Symptoms

Vascular dementia affects everyone differently. Some of the most common general symptoms include:

  • Trouble with communication
  • Difficulty concentrating
  • Depression, anxiety
  • Memory loss
  • Confusion, disorientation
  • Seizures
  • Hallucinations, delusions
  • Sudden changes in behavior
Treatment

All types of vascular dementia progress at varying rates, depending on the person. Unfortunately, it’s impossible to reverse the damage done to brain tissue that causes vascular dementia, but you can slow the disease’s progression with a number of different techniques, including:

  • Taking medication for heart problems, high blood pressure, stroke and other causes of vascular dementia
  • Making lifestyle changes, such as quitting smoking, avoiding alcohol, exercising and eating well
  • Going through rehabilitation including physical and speech therapy
Preventing Vascular Dementia

Like other forms of dementia, vascular dementia is best prevented rather than treated. There are a number of risk factors that can influence whether or not you’re likely to develop vascular dementia, and whether you should put extra effort in preventing this disease.

Because vascular dementia is caused by cardiovascular problems that affect blood flow to the brain, the greatest risk factors are conditions or activities that threaten the heart’s health. Lifestyle choices, such as smoking, drinking, leading a sedentary life and eating unhealthily can greatly increase the risk of damaging the cardiovascular system, and eventually causing vascular dementia. These same lifestyle choices also influence a number of conditions that contribute to vascular dementia. Consider making changes in your lifestyle and carefully following your doctor’s instructions if you have any of the following conditions:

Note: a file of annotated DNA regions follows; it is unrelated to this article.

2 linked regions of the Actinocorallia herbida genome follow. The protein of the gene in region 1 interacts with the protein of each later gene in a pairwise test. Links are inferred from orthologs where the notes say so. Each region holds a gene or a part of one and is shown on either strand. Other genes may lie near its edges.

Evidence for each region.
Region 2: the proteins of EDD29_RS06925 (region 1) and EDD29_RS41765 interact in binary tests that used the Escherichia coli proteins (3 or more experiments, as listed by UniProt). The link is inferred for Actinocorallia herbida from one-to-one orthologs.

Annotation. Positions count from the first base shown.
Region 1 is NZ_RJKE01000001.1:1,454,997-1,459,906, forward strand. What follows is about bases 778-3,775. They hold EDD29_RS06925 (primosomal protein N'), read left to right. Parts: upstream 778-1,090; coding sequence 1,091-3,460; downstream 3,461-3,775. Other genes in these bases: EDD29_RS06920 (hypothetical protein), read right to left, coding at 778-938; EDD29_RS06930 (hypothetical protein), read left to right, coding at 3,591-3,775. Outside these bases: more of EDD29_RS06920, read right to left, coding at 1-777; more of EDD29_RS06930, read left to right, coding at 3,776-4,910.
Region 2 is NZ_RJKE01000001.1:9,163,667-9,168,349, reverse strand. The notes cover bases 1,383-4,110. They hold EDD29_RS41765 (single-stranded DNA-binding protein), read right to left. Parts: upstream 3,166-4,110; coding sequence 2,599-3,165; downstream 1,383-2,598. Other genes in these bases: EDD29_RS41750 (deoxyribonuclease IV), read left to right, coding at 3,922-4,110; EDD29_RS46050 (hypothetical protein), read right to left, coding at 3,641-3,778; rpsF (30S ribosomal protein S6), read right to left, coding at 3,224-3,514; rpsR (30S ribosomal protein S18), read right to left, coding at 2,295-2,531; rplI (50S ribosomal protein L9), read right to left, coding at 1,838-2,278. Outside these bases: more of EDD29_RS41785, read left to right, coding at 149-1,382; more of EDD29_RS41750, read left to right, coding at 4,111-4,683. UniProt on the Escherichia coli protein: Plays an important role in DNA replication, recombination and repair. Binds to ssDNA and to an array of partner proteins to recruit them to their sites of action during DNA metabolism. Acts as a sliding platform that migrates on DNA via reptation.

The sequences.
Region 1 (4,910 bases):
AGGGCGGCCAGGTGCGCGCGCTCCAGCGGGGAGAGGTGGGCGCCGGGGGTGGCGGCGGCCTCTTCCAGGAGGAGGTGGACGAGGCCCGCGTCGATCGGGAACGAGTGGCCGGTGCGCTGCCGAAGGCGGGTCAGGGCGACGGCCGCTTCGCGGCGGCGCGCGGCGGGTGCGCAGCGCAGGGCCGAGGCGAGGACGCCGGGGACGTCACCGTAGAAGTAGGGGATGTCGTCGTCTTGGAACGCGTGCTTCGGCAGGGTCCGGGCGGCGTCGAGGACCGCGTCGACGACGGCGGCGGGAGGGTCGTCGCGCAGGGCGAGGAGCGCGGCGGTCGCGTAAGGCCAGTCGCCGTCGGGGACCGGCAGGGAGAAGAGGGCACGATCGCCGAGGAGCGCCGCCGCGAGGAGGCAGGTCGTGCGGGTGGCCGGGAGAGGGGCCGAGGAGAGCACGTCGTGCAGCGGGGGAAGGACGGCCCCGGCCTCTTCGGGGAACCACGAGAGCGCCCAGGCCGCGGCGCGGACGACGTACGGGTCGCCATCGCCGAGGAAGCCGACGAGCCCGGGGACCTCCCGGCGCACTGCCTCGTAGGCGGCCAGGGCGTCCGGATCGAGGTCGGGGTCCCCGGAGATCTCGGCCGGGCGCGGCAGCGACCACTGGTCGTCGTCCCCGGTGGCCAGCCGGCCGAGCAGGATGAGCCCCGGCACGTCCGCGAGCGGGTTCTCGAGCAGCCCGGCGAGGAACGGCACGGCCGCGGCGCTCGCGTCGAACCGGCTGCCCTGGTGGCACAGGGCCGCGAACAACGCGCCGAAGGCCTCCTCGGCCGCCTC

• High blood pressure
  • High cholesterol
  • Diabetes
  • Sleep apnea
  • Alcoholism
  • Heart disease

Because many cases of vascular dementia are caused by strokes, it is critical to respond to a stroke event as soon as possible. The National Stroke Association highly recommends recognizing the signs of a stroke and calling 911 immediately if one occurs, even if your friend or loved one seems fine almost immediately afterward. Note that long-term brain damage from a stroke can be somewhat reduced if treatment occurs within three hours of the first stroke symptom.

Acting early and remaining consistent in your efforts to mitigate any risk factors can go a long way in preventing the onset of vascular dementia, even if you or your family members have a history of cardiovascular problems. If at any point you are unsure if you, a friend or loved one may be suffering from early vascular dementia, consult with a doctor for a proper diagnosis. Most senior living facilities have special care for dementia patients, but that’s not always the case.

For more support and information, you can also look through articles from organizations like the National Institute of Neurological Disorders and Stroke (NINDS) and the Alzheimer’s Association.